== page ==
Heavy Smoking Ages You 10 Years
Smoking Not Only Shortens Life Expectancy, It Also Affects the Quality of Life in Old Age
Oct. 13, 2008 -- Not only does smoking shorten life expectancy, it also has a
significant impact on the quality of life in old age, according to a new
The Finnish study, published in the Archives of Internal Medicine,
evaluated data on 1,658 white men born between 1919 and 1934 of similar
socioeconomic status. They were participating in the Helsinki Businessmen
study. At the start of the study, in 1974, all men were healthy. Their
cardiovascular risks and smoking habits were evaluated at that time. The men
were re-evaluated 26 years later through surveys. At that time, there had been
Participants who had never smoked lived an average of 10 years longer than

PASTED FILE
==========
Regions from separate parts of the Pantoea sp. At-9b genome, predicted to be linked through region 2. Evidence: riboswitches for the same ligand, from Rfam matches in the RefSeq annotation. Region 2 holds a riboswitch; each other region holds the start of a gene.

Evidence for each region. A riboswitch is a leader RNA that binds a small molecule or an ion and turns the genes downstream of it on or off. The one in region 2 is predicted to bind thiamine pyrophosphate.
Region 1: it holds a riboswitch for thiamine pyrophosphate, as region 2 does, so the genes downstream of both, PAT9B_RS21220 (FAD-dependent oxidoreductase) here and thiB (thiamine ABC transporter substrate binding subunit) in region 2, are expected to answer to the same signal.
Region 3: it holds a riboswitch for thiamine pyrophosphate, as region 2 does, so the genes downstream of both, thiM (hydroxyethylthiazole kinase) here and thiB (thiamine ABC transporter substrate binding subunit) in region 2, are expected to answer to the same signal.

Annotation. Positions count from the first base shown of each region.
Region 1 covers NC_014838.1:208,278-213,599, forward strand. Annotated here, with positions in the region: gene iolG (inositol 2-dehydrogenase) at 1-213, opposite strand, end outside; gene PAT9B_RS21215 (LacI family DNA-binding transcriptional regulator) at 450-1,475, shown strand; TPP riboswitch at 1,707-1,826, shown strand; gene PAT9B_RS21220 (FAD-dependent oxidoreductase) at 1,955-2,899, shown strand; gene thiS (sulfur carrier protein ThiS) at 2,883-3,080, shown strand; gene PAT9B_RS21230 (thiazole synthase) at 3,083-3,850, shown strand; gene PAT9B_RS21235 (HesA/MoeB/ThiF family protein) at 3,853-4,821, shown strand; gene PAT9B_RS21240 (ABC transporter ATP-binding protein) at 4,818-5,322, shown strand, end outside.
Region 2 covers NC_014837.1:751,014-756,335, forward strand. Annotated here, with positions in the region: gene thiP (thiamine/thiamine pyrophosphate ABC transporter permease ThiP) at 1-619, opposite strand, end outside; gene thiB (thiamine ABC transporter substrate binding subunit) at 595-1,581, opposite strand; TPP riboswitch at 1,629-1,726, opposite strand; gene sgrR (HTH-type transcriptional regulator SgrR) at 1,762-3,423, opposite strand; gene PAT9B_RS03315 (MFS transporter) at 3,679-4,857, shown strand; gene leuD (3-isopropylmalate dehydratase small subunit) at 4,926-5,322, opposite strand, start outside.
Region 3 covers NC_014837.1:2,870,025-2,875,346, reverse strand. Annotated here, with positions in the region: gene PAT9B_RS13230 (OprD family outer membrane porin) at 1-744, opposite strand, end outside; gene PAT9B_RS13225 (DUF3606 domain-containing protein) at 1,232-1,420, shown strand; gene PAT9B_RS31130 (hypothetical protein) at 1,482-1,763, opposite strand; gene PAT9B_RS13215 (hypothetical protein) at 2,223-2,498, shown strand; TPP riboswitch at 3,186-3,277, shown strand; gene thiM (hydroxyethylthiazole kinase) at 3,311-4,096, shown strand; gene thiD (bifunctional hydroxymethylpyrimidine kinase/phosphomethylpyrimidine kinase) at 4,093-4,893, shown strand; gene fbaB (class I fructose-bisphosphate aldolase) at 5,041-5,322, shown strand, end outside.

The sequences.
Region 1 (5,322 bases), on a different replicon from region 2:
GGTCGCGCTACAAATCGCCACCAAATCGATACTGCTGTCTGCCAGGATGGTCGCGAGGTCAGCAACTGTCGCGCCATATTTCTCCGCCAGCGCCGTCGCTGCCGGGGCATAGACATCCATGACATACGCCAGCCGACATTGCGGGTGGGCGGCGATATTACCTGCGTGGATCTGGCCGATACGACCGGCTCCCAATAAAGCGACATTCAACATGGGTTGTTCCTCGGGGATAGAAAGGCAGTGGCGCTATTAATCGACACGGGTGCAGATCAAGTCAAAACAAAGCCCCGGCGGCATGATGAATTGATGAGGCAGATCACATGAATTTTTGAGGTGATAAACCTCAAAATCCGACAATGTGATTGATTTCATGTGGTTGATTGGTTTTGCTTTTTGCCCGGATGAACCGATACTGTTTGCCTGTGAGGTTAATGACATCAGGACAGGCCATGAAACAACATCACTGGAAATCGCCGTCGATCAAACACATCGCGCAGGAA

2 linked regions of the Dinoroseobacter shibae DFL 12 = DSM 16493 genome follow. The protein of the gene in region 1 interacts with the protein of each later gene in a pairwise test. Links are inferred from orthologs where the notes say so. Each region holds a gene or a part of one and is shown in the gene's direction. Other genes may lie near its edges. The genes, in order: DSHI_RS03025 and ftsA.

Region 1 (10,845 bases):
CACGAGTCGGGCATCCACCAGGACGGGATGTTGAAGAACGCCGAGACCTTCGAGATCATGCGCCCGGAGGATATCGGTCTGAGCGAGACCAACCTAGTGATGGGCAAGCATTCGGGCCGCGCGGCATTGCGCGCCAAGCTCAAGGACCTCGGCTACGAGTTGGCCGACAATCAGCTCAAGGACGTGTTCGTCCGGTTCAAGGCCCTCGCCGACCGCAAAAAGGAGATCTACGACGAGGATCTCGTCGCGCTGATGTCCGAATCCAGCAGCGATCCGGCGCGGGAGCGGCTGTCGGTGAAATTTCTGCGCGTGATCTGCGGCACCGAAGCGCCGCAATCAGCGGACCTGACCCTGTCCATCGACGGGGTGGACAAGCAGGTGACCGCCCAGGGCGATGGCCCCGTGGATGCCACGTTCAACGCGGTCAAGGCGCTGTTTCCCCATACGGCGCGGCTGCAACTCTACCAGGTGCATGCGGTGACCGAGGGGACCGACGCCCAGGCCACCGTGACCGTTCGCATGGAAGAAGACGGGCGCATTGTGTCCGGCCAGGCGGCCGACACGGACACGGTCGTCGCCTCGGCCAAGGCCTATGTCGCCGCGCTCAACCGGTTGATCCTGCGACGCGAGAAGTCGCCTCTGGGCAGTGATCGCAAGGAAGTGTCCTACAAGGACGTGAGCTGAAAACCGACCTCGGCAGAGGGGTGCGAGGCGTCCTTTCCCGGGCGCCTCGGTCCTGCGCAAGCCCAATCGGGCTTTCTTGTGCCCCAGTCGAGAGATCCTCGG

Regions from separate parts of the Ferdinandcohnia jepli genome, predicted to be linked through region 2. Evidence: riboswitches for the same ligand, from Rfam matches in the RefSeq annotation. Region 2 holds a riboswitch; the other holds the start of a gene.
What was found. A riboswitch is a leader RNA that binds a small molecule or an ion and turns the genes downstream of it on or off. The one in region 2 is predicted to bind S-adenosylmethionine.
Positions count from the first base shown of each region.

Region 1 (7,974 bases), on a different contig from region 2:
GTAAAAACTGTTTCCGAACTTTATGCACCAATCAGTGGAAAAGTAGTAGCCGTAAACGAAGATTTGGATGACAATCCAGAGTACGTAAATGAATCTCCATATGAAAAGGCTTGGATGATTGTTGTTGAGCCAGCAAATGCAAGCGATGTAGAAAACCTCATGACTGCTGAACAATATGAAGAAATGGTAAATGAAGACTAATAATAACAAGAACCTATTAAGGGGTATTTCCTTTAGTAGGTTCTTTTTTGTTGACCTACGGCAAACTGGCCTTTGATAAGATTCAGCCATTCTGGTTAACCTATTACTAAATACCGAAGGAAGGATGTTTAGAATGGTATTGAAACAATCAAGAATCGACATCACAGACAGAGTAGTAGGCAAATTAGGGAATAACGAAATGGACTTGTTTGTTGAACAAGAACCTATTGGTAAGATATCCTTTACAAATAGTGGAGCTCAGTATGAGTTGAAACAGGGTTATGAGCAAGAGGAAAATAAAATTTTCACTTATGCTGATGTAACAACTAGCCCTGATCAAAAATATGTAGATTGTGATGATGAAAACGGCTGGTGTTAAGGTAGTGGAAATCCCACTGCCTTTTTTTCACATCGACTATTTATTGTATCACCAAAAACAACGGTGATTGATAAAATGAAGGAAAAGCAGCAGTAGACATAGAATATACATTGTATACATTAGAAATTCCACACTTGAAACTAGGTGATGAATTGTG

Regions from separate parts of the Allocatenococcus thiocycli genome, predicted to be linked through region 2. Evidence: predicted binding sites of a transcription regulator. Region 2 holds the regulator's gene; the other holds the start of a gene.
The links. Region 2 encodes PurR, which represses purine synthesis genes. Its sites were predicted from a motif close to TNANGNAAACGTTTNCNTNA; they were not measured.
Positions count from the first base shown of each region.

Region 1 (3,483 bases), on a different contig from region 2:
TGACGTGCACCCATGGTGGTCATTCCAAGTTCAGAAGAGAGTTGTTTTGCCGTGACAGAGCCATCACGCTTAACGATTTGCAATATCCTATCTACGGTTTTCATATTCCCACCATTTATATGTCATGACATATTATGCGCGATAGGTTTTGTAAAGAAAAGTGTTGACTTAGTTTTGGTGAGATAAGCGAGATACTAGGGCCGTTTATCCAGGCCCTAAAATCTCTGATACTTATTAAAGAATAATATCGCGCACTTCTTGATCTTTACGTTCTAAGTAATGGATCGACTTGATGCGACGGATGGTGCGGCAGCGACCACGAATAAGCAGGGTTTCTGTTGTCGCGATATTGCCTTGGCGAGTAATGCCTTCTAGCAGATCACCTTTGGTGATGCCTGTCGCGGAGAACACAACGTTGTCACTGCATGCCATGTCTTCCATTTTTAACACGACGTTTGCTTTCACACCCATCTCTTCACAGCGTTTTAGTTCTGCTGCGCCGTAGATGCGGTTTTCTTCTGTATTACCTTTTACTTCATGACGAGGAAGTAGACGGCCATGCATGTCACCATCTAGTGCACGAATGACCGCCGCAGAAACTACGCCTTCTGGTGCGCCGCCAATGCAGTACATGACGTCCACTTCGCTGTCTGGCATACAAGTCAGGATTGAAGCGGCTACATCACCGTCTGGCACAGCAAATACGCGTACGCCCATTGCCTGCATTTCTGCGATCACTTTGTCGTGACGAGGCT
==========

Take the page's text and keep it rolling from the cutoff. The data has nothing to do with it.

heavy smokers (defined as more than 20 cigarettes per day). The quality of life
of the surviving participants was measured using a survey scale that measures
health-related quality of life in categories including physical functioning,
role limitations caused by health problems, role limitations caused by
emotional problems, social functioning, emotional well-being, fatigue/energy, and general health perception.
The greatest difference was between those who had never smoked and heavy
smokers. Two categories where the differences were particularly stark: physical
functioning and role limitations caused by health issues.
Nearly 70% of the heavy smokers in 1974 had quit by 2000. However, the
researchers write that the effect of smoking status at the start of the study
still had a strong impact on death and quality of life.